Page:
The EMIR project has been running for more than two years. The vast majority of the effort has related to re-engineering the clearing house organisation and workload to fulfil the new requirements. We needed to understand the demands of compliance, and then to select and implement a solution. Implementing a trade reporting solution was a secondary – though of course essential – project objective.

We looked at three different alternatives for fulfilling the trade reporting requirement: a relationship bank reporting on our behalf, a solution offered by our TMS vendor and an in-house solution. The review process was relatively informal. As we have a limited volume of trades – 30 to 40 payments and 15 to 20 securities transaction and repo settlements daily – and also just a few corporate entities – and also due to the demanding timelines involved – a request for proposal [RFP] was never issued.

gtnews: Which solution was selected, and why?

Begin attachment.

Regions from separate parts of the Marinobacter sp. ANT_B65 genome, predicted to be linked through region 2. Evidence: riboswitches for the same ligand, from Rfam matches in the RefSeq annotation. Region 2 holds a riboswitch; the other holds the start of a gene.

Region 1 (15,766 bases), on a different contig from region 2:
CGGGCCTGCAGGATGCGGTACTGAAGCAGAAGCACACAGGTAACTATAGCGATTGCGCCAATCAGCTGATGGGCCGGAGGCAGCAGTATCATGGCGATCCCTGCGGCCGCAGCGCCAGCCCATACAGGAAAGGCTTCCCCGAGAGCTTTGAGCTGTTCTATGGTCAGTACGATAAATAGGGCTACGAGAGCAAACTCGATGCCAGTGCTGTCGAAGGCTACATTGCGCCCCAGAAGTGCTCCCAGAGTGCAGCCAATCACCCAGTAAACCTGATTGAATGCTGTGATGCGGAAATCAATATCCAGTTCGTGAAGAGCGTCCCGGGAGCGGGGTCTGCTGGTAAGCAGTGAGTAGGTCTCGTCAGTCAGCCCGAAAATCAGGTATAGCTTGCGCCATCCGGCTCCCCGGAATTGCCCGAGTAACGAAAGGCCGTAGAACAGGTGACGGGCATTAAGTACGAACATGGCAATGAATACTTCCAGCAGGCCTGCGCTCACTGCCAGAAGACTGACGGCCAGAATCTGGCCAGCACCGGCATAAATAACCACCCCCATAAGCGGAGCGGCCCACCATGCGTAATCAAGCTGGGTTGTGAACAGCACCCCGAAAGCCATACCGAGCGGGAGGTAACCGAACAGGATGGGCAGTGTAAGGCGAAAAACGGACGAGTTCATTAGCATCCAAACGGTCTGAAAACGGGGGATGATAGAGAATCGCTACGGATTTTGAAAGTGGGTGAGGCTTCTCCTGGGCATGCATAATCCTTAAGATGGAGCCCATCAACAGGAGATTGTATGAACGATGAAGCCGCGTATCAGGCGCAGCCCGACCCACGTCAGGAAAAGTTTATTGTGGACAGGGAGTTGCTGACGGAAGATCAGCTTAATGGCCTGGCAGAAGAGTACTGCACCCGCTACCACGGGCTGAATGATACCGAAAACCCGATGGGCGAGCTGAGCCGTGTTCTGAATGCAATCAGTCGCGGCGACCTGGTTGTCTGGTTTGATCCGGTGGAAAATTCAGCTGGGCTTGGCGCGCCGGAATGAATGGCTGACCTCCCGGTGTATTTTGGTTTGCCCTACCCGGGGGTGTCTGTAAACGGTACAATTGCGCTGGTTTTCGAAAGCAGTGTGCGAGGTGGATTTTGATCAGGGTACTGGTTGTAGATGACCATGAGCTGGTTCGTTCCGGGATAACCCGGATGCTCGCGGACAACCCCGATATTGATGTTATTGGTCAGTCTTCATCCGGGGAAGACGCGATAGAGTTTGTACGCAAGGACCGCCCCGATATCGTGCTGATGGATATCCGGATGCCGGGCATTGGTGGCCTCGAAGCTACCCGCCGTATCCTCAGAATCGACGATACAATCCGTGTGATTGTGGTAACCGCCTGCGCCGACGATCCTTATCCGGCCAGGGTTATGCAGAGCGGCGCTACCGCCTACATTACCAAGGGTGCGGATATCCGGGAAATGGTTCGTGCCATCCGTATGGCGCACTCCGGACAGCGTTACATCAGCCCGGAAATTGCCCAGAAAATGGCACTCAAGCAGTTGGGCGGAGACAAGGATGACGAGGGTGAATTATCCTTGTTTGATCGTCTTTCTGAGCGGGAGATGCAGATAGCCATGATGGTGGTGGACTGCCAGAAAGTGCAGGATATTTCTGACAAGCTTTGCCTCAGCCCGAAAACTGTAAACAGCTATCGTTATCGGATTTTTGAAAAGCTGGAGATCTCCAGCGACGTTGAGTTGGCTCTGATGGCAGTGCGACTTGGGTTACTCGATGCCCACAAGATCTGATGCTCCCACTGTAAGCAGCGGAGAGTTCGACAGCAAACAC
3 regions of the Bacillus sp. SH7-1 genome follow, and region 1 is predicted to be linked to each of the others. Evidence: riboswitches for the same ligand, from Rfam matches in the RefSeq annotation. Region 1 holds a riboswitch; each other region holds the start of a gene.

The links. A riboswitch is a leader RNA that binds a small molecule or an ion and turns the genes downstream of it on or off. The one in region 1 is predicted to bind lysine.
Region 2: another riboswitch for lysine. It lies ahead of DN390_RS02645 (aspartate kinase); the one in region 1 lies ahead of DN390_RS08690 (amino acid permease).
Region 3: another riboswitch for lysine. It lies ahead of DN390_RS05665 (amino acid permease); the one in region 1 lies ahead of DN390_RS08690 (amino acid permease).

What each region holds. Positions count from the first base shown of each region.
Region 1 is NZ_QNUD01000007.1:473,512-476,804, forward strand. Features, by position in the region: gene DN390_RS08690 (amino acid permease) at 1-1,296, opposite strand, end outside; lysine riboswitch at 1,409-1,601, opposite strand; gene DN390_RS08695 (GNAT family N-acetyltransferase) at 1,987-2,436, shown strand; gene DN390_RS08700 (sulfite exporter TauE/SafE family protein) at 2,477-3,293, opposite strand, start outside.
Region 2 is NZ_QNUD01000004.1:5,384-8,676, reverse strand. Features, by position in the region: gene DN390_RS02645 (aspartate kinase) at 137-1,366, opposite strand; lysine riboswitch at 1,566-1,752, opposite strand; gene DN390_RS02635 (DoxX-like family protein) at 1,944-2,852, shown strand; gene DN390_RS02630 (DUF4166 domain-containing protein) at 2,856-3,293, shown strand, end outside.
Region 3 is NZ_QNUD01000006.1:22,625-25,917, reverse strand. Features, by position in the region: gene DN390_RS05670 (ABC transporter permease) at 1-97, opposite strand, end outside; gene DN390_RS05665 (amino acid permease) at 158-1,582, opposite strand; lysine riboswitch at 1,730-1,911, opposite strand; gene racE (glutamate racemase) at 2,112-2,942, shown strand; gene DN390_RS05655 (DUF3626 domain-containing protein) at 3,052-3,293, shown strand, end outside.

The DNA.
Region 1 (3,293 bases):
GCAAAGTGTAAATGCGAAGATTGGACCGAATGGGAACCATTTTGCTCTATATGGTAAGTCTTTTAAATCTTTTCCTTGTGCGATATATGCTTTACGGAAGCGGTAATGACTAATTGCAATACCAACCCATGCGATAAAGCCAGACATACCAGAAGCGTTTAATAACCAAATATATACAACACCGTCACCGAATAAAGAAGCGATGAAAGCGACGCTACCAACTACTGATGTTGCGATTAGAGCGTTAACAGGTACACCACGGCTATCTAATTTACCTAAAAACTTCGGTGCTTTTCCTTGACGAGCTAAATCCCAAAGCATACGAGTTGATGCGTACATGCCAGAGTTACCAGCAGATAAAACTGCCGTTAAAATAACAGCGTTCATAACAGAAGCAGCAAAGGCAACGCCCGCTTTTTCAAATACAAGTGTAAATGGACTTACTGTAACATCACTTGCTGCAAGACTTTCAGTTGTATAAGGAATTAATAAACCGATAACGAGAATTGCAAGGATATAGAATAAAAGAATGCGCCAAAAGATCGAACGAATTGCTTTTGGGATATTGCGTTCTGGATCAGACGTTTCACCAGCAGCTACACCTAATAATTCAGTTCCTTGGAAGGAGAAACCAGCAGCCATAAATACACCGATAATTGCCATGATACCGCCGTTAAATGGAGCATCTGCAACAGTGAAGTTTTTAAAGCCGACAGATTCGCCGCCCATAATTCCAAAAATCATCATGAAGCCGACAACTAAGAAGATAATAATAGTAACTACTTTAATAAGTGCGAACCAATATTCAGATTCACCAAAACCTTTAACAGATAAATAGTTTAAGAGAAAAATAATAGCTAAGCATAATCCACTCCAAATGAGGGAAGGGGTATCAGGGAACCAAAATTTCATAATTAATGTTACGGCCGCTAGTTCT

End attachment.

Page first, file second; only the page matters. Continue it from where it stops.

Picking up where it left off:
CW:
We chose the NASDAQ OMX EMIR trade reporting Service. This solution was found to be the most cost-effective alternative, and it gives flexibility going forward. Being a proven in-house product also enables a greater degree of access in securing resources to complete the project in time – a key factor underlying our decision. Also, all connectivity to the trade repositories is taken care of in the scope of the service.

gtnews: Would you explain how, at a high level the NASDAQ OMX EMIR trade reporting service solution integrates with other treasury and finance functions, including NASDAQ OMX’s clearing systems, the TMS, external banks and securities custodians.

CW: